http://assets-s3.rollingstone.com/assets/images/album_review/24b2b80dedf32b0ac10e4ff214e28cf7338f974a.jpg Cole World: The Sideline Story

J. Cole

Cole World: The Sideline Story

Roc Nation
Rolling Stone: star rating
Community: star rating
5 3.5 0
September 27, 2011

"I've got the nerds rapping hard shit/Dummies rapping smart shit," boasts J. Cole on his major-label debut. Cole is brainier than most mainstream MCs but too flashy for the underground; he's equally at home flaunting success and sensitivity – his "from-the-heart shit," as he calls it. He's a technically superb rapper, packing these sleek, snappy, mostly self-produced tracks with dozens of great punch lines. ("Got the game in a headlock/I'm blasting that/I'm laughing at/You old niggas/Redd Foxx.") But while he tries to wring pathos out of everything from career struggles to unplanned pregnancies, the melodrama feels rote; the rhymes hit the mark but the stories leave you cold. If he evens out the ratio of from-the-heart shit to smart shit, Cole could be great. 

Listen to "Mr. Nice Watch" feat. Jay-Z:

Rapper J. Cole Debuts Fierce First Album at New York Listening Party

Album Review Main Next


Community Guidelines »
loading comments

loading comments...


Sort by:
    Read More
    Daily Newsletter

    Get the latest RS news in your inbox.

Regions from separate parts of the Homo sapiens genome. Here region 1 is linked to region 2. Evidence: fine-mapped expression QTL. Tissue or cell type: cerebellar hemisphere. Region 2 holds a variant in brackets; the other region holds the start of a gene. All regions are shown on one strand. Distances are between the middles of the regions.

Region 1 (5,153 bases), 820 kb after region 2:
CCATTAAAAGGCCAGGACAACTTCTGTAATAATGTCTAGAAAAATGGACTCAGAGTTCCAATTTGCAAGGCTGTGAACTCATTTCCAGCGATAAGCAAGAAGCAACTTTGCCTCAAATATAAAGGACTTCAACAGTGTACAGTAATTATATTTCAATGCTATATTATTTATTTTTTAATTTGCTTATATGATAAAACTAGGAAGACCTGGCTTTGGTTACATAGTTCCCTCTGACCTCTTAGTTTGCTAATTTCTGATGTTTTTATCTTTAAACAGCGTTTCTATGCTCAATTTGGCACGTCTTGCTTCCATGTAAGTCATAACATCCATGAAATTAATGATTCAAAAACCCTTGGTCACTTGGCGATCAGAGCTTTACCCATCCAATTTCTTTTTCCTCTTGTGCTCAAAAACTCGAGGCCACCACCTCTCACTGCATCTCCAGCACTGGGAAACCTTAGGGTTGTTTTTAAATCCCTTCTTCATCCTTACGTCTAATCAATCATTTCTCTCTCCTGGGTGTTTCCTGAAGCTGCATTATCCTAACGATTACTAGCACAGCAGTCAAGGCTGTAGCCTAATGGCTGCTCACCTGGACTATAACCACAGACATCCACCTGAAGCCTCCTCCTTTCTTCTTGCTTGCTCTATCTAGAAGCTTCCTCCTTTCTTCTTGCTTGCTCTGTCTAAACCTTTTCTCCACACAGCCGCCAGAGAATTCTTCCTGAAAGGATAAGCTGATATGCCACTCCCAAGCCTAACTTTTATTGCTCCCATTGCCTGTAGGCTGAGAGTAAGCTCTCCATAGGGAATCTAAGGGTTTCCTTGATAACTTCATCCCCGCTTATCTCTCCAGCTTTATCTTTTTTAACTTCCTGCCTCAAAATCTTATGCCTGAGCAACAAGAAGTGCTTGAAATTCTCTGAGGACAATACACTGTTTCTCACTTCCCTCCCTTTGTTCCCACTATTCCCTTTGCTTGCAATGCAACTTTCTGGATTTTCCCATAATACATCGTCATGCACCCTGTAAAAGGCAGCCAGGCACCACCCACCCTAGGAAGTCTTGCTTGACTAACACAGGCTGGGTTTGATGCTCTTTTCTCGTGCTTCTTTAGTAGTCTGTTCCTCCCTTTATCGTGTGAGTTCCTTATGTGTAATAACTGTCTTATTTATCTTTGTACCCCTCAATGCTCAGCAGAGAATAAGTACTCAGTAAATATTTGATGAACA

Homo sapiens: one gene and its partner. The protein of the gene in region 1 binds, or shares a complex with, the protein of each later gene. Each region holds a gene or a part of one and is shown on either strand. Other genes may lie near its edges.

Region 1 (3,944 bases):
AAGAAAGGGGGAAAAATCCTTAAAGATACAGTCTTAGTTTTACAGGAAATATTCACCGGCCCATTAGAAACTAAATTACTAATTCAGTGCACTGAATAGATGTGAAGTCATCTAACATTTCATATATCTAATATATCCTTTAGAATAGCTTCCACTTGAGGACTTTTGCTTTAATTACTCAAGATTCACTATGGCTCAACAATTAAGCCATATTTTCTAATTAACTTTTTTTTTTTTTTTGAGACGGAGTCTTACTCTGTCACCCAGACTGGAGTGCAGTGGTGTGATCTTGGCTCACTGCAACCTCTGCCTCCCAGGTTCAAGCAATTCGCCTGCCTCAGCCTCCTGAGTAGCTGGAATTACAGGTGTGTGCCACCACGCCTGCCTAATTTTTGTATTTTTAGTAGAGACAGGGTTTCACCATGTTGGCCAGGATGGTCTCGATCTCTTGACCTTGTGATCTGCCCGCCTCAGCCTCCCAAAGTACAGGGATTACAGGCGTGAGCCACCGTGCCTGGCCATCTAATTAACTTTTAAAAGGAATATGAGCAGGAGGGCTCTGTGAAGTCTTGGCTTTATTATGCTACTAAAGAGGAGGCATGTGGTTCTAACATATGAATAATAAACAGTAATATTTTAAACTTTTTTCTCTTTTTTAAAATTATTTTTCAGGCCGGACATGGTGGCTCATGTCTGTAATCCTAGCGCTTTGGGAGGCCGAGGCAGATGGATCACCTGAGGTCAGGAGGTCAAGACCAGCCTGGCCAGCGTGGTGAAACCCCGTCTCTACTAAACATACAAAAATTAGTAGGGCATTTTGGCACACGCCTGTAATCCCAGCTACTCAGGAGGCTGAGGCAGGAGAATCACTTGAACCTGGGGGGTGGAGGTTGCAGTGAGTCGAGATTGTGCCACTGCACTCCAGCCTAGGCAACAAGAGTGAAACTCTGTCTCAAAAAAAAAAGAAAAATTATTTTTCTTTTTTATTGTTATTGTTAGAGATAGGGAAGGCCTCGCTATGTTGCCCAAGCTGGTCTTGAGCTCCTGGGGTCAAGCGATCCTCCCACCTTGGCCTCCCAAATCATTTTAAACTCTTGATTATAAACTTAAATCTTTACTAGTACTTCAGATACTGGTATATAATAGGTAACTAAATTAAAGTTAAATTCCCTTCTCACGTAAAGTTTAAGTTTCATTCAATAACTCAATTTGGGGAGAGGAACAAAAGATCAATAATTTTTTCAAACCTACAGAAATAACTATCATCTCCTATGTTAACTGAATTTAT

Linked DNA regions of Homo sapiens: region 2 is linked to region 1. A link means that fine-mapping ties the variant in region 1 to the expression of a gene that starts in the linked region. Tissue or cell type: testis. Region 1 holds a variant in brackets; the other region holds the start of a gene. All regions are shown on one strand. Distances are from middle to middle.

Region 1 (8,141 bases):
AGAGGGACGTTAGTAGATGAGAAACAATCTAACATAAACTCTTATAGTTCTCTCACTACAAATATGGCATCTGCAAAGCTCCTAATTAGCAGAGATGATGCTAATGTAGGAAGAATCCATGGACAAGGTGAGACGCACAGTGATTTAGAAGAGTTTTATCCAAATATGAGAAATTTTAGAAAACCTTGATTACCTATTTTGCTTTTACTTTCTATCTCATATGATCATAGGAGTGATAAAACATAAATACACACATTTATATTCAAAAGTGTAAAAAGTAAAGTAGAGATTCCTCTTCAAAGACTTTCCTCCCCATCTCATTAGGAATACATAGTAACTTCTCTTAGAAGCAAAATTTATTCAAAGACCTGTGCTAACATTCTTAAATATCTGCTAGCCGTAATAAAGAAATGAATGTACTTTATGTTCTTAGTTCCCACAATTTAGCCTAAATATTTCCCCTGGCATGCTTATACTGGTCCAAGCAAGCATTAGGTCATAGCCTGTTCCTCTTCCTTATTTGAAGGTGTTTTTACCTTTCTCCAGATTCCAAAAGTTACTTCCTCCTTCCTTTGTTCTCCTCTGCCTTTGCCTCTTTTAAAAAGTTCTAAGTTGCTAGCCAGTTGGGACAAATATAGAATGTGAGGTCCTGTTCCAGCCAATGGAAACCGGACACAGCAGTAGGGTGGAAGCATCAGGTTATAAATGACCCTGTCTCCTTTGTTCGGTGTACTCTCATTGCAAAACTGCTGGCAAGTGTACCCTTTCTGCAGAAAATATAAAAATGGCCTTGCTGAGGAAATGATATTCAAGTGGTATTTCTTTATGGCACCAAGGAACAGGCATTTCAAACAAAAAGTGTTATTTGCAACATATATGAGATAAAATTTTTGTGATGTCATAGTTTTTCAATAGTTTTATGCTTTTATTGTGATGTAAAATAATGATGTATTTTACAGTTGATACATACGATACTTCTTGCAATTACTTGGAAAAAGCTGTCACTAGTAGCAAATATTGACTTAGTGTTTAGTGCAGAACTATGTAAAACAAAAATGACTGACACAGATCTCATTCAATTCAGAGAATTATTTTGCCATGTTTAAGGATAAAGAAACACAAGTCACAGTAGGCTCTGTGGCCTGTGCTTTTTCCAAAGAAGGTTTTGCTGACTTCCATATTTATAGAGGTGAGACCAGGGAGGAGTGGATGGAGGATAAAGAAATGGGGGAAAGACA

Sign up to receive the Rolling Stone newsletter and special offers from RS and its
    marketing partners.


    We may use your e-mail address to send you the newsletter and offers that may interest you, on behalf of Rolling Stone and its partners. For more information please read our Privacy Policy.

    Song Stories


    Lou Reed | 1972

    Opening Lou Reed's 1972 solo album, the hard-riffing "Vicious" actually traces its origin back to Reed's days with the Velvet Underground. Picking up bits and pieces of songs from the people and places around him, and filing his notes for later use, Reed said it was Andy Warhol who provided fuel for the song. "He said, 'Why don't you write a song called 'Vicious,'" Reed told Rolling Stone in 1989. "And I said, 'What kind of vicious?' 'Oh, you know, vicious like I hit you with a flower.' And I wrote it down literally."

    More Song Stories entries »